Ghost Rider is a film about a man with a flaming skull for a head and, with all due respect, this is a tricky effect to pull off for anyone. But director Mark Steven Johnson and his effects team strayed so far from practical effects into the realm of cartoon foolery that it clashed with the grit and gravitas of a film about a man who sells his soul to the devil to save his adopted father. With such an astronomical budget and the focus of the film being around a CGI rendered character, you would expect more care, but in the end Ghost Rider ended up looking less realistic than Jar Jar Binks.
2017 was the year doom came to the Zack Snyder DC cinematic universe. First, Wonder Woman was a massive hit and a major departure from the established tone of the films and, second, Justice league was almost completely re-shot and re-edited at the zero hour before release. As a result of this, re-shooting actors were called back while already working on other projects. One such actor, Henry Cavill, was already busy filming Mission: Impossible 6 and the producers of that movie wouldn't let him shave the mustache he had grown for it in order to film the Justice League re-shoots.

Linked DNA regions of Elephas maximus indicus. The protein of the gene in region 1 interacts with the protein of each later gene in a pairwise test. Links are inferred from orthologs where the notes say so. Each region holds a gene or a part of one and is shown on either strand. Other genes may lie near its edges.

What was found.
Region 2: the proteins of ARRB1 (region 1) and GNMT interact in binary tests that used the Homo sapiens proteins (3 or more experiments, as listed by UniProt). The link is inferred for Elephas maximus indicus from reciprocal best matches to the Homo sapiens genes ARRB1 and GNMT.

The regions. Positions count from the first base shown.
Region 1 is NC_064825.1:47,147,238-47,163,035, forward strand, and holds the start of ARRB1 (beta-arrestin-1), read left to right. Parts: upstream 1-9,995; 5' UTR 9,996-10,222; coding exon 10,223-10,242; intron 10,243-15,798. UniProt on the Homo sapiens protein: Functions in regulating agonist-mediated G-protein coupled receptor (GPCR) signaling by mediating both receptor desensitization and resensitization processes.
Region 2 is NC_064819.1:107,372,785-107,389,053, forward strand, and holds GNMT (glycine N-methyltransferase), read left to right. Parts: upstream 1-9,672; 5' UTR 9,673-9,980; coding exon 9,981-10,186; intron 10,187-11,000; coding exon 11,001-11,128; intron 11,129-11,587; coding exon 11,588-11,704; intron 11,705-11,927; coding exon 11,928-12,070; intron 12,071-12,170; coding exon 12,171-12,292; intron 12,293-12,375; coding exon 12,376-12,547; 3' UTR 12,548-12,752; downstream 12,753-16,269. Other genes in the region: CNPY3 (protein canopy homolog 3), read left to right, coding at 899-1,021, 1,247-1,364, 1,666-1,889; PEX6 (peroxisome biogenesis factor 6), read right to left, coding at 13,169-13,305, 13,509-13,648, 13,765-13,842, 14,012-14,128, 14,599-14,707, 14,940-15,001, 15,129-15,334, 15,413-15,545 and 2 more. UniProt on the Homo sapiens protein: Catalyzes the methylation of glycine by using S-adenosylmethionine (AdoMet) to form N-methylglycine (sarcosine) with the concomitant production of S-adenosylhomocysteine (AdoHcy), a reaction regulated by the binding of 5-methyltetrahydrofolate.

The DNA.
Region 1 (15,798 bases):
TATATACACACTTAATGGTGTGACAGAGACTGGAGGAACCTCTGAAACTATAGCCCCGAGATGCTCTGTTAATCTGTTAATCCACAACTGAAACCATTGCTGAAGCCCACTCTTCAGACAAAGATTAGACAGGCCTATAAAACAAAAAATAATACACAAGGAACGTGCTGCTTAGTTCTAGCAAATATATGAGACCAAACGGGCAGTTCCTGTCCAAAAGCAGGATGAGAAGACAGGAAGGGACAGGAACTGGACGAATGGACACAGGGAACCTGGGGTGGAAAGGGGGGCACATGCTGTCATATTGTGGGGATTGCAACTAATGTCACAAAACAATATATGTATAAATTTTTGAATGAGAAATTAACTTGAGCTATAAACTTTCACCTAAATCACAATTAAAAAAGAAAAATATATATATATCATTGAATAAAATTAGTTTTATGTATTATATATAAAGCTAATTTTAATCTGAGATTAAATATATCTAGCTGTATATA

Stuck between Kryptonite and a hard place, director Joss Whedon made the call to film Cavill as Superman with the mustachio and use CGI to buff it out later. The resulting rubber faced Superman ended up becoming a punchline to the joke that was 2017, inspiring countless memes, jokes, and speculations about the franchise's future and hurting the films over all box office and critical reception. The one take away society as a whole had about this movie was how bad they botched the main character's face. Not a good look.